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Source: Department of Conservation

What comes to mind when you think about golf? Maybe the perfect way to spend a Saturday with friends, a great way to address health and wellbeing, or even achieving that elusive hole-in-one? Possibly all those things. That said, there’s no doubt that all golfers enjoy the serenity of walking down a tree-lined fairway to the sound of native birds. This can only be achieved with habitat restoration and predator-control in place, along with sources of clean, healthy water. Enter an enterprising small business called 2nd Hand Golf that are proud to work under the banner of ‘recycled courses are healthy courses’. They clean waterways on golf courses of non-biodegradables and remove exotic and noxious weeds.

Predictably, a proportion of those non-biodegradables includes golf balls. The team at 2nd Hand Golf recycle these golf balls, clean them up and grade them before selling them on TradeMe. Funds raised from this process support further clean-ups, create employment opportunities, and help promote women and youth golf initiatives.

The state of most of our waterways is poor. The growth of exotic and noxious weeds combined with rubbish dumping chokes our waterways, causing blockages and water stagnation. This decreases the amount of oxygen in the water and can cause algae blooms, both of which have adverse effects on everything that lives in waterways, including native species. Complicating this is the stormwater infrastructure which captures rainwater and runoff from adjacent housing and roading, which floods waterways, bringing with it, sediment.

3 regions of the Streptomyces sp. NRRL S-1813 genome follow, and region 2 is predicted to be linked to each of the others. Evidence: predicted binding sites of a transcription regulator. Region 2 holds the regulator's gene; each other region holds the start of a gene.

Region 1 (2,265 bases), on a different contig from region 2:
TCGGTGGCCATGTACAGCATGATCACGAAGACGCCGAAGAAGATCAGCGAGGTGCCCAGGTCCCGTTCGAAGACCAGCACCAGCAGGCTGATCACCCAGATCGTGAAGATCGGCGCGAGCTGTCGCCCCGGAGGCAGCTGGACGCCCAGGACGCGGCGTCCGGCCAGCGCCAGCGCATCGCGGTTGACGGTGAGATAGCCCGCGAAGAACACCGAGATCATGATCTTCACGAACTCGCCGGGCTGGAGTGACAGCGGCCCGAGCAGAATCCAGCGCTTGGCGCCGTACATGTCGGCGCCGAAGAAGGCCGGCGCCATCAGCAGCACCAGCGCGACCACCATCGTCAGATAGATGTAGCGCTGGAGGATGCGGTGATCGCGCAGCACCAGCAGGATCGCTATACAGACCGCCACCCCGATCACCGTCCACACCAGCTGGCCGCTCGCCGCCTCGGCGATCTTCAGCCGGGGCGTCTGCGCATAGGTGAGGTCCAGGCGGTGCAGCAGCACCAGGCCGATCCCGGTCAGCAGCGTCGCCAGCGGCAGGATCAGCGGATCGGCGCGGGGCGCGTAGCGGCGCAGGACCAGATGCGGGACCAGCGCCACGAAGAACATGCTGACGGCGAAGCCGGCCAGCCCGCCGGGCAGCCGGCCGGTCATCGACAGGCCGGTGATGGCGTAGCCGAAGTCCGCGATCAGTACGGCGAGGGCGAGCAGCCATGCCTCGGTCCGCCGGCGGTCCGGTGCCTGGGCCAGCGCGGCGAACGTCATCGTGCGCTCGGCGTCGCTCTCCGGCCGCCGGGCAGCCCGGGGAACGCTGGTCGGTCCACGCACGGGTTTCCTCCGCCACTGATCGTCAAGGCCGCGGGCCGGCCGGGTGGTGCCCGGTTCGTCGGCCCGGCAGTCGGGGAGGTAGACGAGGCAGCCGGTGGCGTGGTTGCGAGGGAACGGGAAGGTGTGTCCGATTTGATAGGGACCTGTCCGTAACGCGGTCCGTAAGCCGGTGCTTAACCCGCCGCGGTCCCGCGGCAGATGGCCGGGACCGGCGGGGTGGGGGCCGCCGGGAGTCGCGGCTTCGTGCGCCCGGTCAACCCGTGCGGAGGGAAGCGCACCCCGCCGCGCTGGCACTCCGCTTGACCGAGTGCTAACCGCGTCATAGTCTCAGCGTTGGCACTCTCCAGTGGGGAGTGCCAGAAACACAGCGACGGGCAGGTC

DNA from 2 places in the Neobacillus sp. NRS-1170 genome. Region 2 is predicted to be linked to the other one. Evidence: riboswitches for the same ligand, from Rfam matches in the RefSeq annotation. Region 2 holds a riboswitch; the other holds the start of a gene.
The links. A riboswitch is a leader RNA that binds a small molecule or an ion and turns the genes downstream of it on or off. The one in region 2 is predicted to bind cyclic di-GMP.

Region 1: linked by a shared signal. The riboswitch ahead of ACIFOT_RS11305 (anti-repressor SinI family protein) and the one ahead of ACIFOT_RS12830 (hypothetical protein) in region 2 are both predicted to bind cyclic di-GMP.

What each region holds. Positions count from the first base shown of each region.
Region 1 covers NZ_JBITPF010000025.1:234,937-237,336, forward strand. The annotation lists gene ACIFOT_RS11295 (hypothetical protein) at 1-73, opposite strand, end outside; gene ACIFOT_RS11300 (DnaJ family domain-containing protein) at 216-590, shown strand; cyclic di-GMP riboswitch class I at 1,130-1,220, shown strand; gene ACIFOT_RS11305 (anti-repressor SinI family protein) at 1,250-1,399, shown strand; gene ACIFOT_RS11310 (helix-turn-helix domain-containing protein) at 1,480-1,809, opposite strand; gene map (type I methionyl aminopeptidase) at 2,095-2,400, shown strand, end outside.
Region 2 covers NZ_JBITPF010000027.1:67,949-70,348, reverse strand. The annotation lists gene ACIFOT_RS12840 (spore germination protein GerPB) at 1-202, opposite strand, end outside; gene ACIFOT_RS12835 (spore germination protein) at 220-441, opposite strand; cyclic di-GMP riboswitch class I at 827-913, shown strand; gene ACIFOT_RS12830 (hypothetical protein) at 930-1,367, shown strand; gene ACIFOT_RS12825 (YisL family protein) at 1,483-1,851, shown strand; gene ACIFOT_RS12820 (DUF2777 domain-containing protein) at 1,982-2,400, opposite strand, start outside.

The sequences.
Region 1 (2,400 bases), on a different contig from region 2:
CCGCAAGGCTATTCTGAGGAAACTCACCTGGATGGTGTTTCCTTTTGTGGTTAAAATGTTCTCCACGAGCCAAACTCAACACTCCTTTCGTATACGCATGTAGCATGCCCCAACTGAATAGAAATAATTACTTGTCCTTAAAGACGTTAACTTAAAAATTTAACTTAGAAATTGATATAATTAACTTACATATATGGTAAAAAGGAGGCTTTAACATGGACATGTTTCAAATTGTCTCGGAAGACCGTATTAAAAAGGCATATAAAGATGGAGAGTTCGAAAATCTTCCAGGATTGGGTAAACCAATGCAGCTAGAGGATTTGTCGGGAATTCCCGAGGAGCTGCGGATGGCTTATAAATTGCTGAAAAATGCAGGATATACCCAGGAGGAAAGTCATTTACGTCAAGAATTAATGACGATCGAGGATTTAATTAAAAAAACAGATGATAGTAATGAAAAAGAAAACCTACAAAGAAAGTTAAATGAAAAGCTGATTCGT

Recycling and enhancing waterways are key values of 2nd Hand Golf. Once waterways have been cleared of non-biodegradables and weeds, the team also offers services to restore ecosystems, such as riparian planting.

What’s more, 2nd Hand Golf ensures there are social benefits to their mahi. They take pride in providing local employment and are working with organisations to create educational opportunities for youth looking to work in an outdoor environment. They are also conscious that golf has predominantly been a male sport, and therefore promote golf to women and youth as a great way to achieve connection, fun, friendship, exercise, health and mental health benefits. 

2nd Hand Golf encourages women to participate in golf. Pictured from left to right is Sandy Pardon, Julie Kidd from the Department of Conservation, Anna Mantell and Tania Collins from 2nd Hand Golf at Huapai Golf.

Currently, 2nd Hand Golf works with courses in Auckland and Northland such as Mangawhai, Whangarei and Takapuna, and more recently, Huapai and Whangaparaoa. The plans for Whangaparaoa golf course are a great example of how they are partnering with others to create healthy ecosystems for native species. Here, they are working with DOC, club members and the local community to create places on the golf course for native birds from nearby Shakespeare Regional Park to spill over to, once their populations increase. Suffice to say, 2nd Hand Golf is excited to scale up and extend their plans to include more courses.

So, it’s nice to know that your wayward shot that ends up in a waterway monitored by 2nd Hand Golf will be retrieved and put to good use in funding waterway clean-ups on your course, and the other courses you enjoy visiting.

It can be difficult for golf courses to find the funds to undertake this work, so the 2nd Hand Golf team is currently seeking further funding opportunities to do more, and plan to organise fundraising golf events to assist in the initial clean-ups. If you would like to support the amazing work of 2nd Hand Golf, buy your next set of golf balls from them.

Golf is a permitted activity under COVID-19 Alert Levels 3 and 2. To familiarise yourself with the guidance visit Golf NZ here.